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Letters to the Editor Dec. 29: Toward reconciliation. Plus other letters to the editor

Letters to the Editor should be exclusive to The Globe and Mail. Include your name, address and daytime phone number. Try to keep letters to fewer than 150 words. Letters may be edited for length and clarity. To submit a letter by e-mail, click here: letters@globeandmail.com

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Reconciliation

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With U.S. President Barack Obama visiting Hiroshima earlier this year, and Japanese Prime Minister Shinzo Abe attending the Pearl Harbor memorial, these leaders are demonstrating how nations can set aside differences and work toward reconciliation (Japan's Abe Offers 'Everlasting Condolences' At Pearl Harbor – Dec. 28).

There is no denying that each country made decisions in the past that resulted in countless deaths, but it is important to acknowledge and learn from the darkest parts of our history to truly move forward.

In the midst of political instability and turmoil in the Middle East and various parts of the world, reconciliation is needed now more then ever. It is refreshing to know that two of the world's most powerful nations are looking to peacefully move past their differences.

Khizar Karim, Alliston, Ont.

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We see the Prime Minister of Japan and the President of the United States laying wreaths to commemorate 75 years since the attack on Pearl Harbor. Shinzo Abe offered his "everlasting condolences" for those who lost their lives, but he stopped short of apologizing for this horrendous act upon the United States.

Franklin D. Roosevelt summed it up best when he described Dec. 7, 1941, as "a date which will live in infamy." I am sure there are many who would have expected more from the Japanese Prime Minister than just condolences.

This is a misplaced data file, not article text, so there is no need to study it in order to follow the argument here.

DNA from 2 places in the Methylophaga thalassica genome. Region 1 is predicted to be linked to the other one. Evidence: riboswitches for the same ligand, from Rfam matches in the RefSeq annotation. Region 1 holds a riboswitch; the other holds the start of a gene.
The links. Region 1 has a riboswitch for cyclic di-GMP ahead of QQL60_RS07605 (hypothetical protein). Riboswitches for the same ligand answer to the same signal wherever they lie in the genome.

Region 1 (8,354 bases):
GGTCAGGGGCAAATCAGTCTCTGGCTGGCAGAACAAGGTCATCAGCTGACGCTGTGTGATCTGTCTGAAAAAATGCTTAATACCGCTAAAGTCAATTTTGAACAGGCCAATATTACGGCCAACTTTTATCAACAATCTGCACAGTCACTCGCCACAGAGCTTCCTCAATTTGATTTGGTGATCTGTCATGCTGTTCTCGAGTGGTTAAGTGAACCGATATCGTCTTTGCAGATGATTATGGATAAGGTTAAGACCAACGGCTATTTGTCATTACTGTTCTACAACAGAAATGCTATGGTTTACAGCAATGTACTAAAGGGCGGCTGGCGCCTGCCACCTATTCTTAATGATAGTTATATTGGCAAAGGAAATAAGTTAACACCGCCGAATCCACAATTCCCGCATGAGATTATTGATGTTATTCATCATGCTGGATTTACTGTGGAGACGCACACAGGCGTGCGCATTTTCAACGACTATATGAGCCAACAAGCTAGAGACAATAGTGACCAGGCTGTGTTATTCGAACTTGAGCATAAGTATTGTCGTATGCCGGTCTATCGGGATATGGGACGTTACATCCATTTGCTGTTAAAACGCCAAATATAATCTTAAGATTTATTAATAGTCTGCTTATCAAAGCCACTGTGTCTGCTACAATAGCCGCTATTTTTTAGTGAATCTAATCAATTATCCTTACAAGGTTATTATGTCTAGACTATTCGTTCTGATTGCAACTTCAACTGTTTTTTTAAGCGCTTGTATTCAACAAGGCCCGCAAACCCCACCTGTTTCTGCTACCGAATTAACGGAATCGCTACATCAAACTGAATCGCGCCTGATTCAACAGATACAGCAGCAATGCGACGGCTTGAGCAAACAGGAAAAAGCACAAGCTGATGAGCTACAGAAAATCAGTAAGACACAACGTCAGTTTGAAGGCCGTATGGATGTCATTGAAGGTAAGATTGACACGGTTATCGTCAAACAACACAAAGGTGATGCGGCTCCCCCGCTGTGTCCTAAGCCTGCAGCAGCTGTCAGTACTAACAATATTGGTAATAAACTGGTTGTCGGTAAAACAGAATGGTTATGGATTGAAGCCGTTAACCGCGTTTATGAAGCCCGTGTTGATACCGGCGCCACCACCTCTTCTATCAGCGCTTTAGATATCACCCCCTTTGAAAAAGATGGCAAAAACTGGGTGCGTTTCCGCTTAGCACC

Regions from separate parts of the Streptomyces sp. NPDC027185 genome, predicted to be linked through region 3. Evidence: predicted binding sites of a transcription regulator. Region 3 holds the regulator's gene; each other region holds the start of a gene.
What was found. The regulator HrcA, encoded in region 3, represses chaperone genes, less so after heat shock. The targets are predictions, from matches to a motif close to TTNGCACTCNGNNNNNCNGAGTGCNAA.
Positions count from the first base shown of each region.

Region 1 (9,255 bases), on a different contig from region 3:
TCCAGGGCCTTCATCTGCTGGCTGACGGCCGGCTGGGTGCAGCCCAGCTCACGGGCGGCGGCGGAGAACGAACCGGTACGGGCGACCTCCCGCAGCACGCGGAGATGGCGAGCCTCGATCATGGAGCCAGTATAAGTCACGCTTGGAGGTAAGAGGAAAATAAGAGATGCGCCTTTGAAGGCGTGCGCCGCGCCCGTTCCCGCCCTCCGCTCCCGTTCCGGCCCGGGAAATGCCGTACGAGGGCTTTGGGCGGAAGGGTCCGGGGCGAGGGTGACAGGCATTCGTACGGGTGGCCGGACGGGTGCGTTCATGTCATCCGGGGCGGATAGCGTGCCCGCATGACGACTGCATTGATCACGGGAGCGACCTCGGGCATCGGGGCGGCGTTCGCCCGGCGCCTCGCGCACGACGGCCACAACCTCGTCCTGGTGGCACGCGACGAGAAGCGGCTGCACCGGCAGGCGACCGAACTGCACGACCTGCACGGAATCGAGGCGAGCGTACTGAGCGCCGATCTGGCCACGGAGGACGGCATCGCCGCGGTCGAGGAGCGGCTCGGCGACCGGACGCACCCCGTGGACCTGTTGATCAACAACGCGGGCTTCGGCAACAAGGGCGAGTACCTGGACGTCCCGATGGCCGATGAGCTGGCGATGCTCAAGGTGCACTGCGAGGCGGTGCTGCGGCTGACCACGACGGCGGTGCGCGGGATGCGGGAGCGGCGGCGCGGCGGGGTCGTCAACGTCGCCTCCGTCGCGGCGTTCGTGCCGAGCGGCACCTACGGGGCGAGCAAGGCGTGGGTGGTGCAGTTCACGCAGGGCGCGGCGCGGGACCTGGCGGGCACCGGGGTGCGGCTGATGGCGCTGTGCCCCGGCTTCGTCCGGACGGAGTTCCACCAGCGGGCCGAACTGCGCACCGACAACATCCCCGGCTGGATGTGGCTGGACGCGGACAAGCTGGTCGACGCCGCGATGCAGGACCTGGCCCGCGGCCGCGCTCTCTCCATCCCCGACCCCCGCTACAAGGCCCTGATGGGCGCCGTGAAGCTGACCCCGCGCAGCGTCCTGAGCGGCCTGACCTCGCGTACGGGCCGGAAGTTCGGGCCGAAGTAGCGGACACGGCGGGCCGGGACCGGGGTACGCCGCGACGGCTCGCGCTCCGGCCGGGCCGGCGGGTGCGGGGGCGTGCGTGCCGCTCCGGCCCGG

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Gregory Boudreau, Halifax

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Piano exterminator

I read the tribute to the Nordheimer piano with misted eyes (Requiem For An Old Friend – Facts & Arguments, Dec. 28). I share the author's love for his aged upright. Mine was our first possession as a young couple setting up our household, purchased for $200 decades ago. Cherished by me and a growing family, it will certainly meet the "piano exterminator" one day. It has already been declared terminal; the piano tuner took one look, packed up tools without touching a string and declared it beyond help.

Donnie Friedman, Toronto

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Subsidies? Vote no

Re Most Opposition Parties Favour A Return To Per-Vote Subsidy (Dec. 27): Of course minority parties lacking people willing to fund their cause would wish for access to taxpayers' money. It's effortless. The ability of political parties to raise their own funds is an important measure of their worthiness and true support.

Per-vote subsidies are a misuse of taxpayers' money. Additionally, they wrongly enhance the import of minority views.

Claude Harari, Toronto

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Not as card holders

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At big airports in Canada, or at least the ones I've recently been at, you can avoid the line at security by showing your American Express card, not just any Amex card mind you – the platinum one with the $699 annual fee.

Elizabeth Renzetti brings to our attention Michael Sandel's book, What Money Can't Buy, where he writes about monetized, private space where common interests and goals are diminished (As 2016 Crashed In Flames, Libraries Were The Last Good Place – Dec. 24).